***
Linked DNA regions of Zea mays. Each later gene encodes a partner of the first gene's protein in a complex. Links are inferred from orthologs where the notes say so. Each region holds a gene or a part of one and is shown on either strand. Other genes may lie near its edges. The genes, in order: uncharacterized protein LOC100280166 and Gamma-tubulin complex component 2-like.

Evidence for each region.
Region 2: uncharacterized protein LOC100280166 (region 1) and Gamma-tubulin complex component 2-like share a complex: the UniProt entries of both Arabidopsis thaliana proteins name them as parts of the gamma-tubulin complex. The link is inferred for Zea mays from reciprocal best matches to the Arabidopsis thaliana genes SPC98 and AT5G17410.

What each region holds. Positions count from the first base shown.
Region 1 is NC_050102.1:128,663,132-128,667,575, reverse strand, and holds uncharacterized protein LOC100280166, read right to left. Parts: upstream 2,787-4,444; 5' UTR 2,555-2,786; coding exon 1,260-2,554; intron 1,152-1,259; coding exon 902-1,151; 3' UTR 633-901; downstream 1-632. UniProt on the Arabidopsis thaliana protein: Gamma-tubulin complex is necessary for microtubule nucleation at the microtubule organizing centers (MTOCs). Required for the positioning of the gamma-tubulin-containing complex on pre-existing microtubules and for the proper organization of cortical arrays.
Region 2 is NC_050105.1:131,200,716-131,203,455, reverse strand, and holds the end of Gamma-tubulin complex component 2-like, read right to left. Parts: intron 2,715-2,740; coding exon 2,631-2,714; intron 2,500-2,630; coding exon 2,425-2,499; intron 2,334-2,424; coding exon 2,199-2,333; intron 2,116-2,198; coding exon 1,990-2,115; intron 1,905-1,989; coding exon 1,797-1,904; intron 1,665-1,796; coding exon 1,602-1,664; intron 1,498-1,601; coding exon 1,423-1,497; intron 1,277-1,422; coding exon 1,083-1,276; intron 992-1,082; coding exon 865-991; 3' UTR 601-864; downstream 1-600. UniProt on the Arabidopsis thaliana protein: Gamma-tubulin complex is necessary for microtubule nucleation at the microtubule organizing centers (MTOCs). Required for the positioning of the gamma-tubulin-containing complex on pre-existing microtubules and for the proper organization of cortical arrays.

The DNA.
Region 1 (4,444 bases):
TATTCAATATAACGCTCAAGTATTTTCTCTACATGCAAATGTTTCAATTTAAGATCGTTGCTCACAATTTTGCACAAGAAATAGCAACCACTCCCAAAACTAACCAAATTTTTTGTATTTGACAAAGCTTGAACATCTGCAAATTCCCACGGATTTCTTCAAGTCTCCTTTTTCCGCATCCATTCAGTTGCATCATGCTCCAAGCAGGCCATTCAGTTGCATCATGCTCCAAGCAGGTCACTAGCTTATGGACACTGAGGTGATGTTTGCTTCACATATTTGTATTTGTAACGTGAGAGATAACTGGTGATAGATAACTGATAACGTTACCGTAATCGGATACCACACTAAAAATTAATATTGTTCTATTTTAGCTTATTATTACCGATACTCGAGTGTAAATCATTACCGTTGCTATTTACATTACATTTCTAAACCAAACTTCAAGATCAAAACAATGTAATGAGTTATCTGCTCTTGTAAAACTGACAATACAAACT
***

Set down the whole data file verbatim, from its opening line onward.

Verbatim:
Linked DNA regions of Zea mays. Each later gene encodes a partner of the first gene's protein in a complex. Links are inferred from orthologs where the notes say so. Each region holds a gene or a part of one and is shown on either strand. Other genes may lie near its edges. The genes, in order: uncharacterized protein LOC100280166 and Gamma-tubulin complex component 2-like.

Evidence for each region.
Region 2: uncharacterized protein LOC100280166 (region 1) and Gamma-tubulin complex component 2-like share a complex: the UniProt entries of both Arabidopsis thaliana proteins name them as parts of the gamma-tubulin complex. The link is inferred for Zea mays from reciprocal best matches to the Arabidopsis thaliana genes SPC98 and AT5G17410.

What each region holds. Positions count from the first base shown.
Region 1 is NC_050102.1:128,663,132-128,667,575, reverse strand, and holds uncharacterized protein LOC100280166, read right to left. Parts: upstream 2,787-4,444; 5' UTR 2,555-2,786; coding exon 1,260-2,554; intron 1,152-1,259; coding exon 902-1,151; 3' UTR 633-901; downstream 1-632. UniProt on the Arabidopsis thaliana protein: Gamma-tubulin complex is necessary for microtubule nucleation at the microtubule organizing centers (MTOCs). Required for the positioning of the gamma-tubulin-containing complex on pre-existing microtubules and for the proper organization of cortical arrays.
Region 2 is NC_050105.1:131,200,716-131,203,455, reverse strand, and holds the end of Gamma-tubulin complex component 2-like, read right to left. Parts: intron 2,715-2,740; coding exon 2,631-2,714; intron 2,500-2,630; coding exon 2,425-2,499; intron 2,334-2,424; coding exon 2,199-2,333; intron 2,116-2,198; coding exon 1,990-2,115; intron 1,905-1,989; coding exon 1,797-1,904; intron 1,665-1,796; coding exon 1,602-1,664; intron 1,498-1,601; coding exon 1,423-1,497; intron 1,277-1,422; coding exon 1,083-1,276; intron 992-1,082; coding exon 865-991; 3' UTR 601-864; downstream 1-600. UniProt on the Arabidopsis thaliana protein: Gamma-tubulin complex is necessary for microtubule nucleation at the microtubule organizing centers (MTOCs). Required for the positioning of the gamma-tubulin-containing complex on pre-existing microtubules and for the proper organization of cortical arrays.

The DNA.
Region 1 (4,444 bases):
TATTCAATATAACGCTCAAGTATTTTCTCTACATGCAAATGTTTCAATTTAAGATCGTTGCTCACAATTTTGCACAAGAAATAGCAACCACTCCCAAAACTAACCAAATTTTTTGTATTTGACAAAGCTTGAACATCTGCAAATTCCCACGGATTTCTTCAAGTCTCCTTTTTCCGCATCCATTCAGTTGCATCATGCTCCAAGCAGGCCATTCAGTTGCATCATGCTCCAAGCAGGTCACTAGCTTATGGACACTGAGGTGATGTTTGCTTCACATATTTGTATTTGTAACGTGAGAGATAACTGGTGATAGATAACTGATAACGTTACCGTAATCGGATACCACACTAAAAATTAATATTGTTCTATTTTAGCTTATTATTACCGATACTCGAGTGTAAATCATTACCGTTGCTATTTACATTACATTTCTAAACCAAACTTCAAGATCAAAACAATGTAATGAGTTATCTGCTCTTGTAAAACTGACAATACAAACT